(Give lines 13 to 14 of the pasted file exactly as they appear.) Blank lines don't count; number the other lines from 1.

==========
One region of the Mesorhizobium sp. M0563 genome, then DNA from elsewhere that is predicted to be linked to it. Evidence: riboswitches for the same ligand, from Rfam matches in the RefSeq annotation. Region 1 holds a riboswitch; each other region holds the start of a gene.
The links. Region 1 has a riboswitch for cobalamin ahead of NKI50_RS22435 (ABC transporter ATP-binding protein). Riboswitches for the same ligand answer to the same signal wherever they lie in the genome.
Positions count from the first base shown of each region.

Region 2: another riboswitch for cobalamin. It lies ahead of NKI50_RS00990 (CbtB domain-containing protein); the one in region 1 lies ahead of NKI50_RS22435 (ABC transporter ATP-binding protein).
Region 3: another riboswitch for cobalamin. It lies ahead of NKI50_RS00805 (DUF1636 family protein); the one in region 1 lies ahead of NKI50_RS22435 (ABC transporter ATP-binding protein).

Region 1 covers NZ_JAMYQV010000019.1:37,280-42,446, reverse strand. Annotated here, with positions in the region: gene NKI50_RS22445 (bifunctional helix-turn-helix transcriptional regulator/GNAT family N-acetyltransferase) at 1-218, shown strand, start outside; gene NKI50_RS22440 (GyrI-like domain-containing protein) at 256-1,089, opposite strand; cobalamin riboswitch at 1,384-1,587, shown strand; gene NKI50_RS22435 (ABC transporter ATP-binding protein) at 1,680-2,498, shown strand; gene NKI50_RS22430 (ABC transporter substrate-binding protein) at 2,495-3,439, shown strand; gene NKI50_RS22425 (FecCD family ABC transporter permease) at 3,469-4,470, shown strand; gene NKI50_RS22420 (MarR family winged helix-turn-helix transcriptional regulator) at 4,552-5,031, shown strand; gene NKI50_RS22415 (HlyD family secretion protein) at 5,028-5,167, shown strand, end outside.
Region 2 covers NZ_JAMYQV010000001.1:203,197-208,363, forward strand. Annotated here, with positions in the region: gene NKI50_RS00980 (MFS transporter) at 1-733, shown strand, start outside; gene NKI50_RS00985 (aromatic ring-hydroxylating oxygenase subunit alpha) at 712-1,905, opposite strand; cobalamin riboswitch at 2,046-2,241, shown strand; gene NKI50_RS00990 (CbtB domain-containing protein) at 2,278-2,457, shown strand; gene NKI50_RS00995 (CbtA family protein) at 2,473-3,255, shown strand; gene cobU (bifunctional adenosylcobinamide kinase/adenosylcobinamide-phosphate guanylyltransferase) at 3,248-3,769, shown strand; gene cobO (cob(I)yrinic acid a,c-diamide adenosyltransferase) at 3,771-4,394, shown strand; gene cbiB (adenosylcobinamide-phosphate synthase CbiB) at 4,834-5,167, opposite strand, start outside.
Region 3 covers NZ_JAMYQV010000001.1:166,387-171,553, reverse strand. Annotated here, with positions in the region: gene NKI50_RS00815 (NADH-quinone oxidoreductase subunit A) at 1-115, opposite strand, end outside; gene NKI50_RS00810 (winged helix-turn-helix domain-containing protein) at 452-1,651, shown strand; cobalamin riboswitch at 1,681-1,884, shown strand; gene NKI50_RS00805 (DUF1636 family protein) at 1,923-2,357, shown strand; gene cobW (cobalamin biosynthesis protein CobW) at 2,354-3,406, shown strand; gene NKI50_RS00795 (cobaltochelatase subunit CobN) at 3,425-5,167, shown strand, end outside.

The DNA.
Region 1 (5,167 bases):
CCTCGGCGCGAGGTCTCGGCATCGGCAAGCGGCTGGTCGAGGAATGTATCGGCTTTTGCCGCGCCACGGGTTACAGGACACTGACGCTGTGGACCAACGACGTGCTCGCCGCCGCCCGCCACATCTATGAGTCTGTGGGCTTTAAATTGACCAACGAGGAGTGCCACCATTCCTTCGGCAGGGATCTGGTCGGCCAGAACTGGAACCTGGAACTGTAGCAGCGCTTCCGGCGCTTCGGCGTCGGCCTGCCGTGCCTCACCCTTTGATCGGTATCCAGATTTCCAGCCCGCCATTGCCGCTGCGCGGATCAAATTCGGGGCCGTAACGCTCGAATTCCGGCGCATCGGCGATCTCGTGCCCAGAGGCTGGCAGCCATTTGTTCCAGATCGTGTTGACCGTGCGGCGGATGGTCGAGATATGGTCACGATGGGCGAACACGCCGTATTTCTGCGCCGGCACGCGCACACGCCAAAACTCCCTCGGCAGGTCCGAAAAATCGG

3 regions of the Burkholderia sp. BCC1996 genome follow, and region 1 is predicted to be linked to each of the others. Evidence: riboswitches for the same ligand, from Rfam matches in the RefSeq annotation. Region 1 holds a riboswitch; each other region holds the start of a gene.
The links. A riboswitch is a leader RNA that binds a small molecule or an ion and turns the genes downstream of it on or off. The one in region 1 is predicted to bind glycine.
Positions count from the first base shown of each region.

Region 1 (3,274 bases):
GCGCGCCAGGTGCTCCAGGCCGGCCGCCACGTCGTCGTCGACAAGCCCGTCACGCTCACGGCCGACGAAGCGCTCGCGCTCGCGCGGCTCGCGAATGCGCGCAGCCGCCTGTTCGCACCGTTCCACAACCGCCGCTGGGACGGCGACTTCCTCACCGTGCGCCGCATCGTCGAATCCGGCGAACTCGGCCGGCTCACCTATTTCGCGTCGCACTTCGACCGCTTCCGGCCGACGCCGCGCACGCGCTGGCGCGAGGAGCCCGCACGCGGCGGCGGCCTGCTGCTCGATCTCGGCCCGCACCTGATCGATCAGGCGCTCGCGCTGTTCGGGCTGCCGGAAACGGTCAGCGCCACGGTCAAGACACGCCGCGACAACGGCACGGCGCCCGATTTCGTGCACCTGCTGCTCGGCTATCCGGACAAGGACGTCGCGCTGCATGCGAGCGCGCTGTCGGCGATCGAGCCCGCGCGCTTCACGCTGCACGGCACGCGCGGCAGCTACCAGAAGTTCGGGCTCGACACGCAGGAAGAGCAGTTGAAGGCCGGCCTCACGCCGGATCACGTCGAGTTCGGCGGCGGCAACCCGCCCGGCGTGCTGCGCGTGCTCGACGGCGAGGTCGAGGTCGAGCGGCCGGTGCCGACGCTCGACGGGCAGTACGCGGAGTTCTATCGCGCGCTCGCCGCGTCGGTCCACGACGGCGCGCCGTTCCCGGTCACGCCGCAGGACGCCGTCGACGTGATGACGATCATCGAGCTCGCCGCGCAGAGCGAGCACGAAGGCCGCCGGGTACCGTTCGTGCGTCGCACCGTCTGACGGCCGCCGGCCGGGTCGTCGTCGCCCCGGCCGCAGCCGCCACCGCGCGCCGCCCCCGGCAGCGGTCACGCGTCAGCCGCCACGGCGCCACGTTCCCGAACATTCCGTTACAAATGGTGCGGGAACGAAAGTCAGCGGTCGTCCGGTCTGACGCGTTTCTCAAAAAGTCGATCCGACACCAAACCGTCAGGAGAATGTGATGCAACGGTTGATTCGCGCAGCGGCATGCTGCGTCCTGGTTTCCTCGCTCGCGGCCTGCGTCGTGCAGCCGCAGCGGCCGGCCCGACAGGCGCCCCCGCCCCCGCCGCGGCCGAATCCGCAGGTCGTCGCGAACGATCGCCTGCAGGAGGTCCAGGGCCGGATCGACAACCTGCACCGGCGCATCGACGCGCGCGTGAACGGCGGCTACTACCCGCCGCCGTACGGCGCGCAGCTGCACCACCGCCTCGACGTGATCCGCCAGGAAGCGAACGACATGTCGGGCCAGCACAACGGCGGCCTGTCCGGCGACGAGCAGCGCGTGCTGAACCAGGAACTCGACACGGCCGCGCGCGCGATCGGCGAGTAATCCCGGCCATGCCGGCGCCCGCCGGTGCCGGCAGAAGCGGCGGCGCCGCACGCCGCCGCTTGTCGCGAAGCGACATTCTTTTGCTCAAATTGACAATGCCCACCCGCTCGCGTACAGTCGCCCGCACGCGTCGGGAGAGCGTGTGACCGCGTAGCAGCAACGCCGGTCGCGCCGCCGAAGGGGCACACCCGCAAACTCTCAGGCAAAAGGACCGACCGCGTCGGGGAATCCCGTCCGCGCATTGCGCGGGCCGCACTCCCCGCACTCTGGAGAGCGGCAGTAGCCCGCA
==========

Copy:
The links. A riboswitch is a leader RNA that binds a small molecule or an ion and turns the genes downstream of it on or off. The one in region 1 is predicted to bind glycine.
Positions count from the first base shown of each region.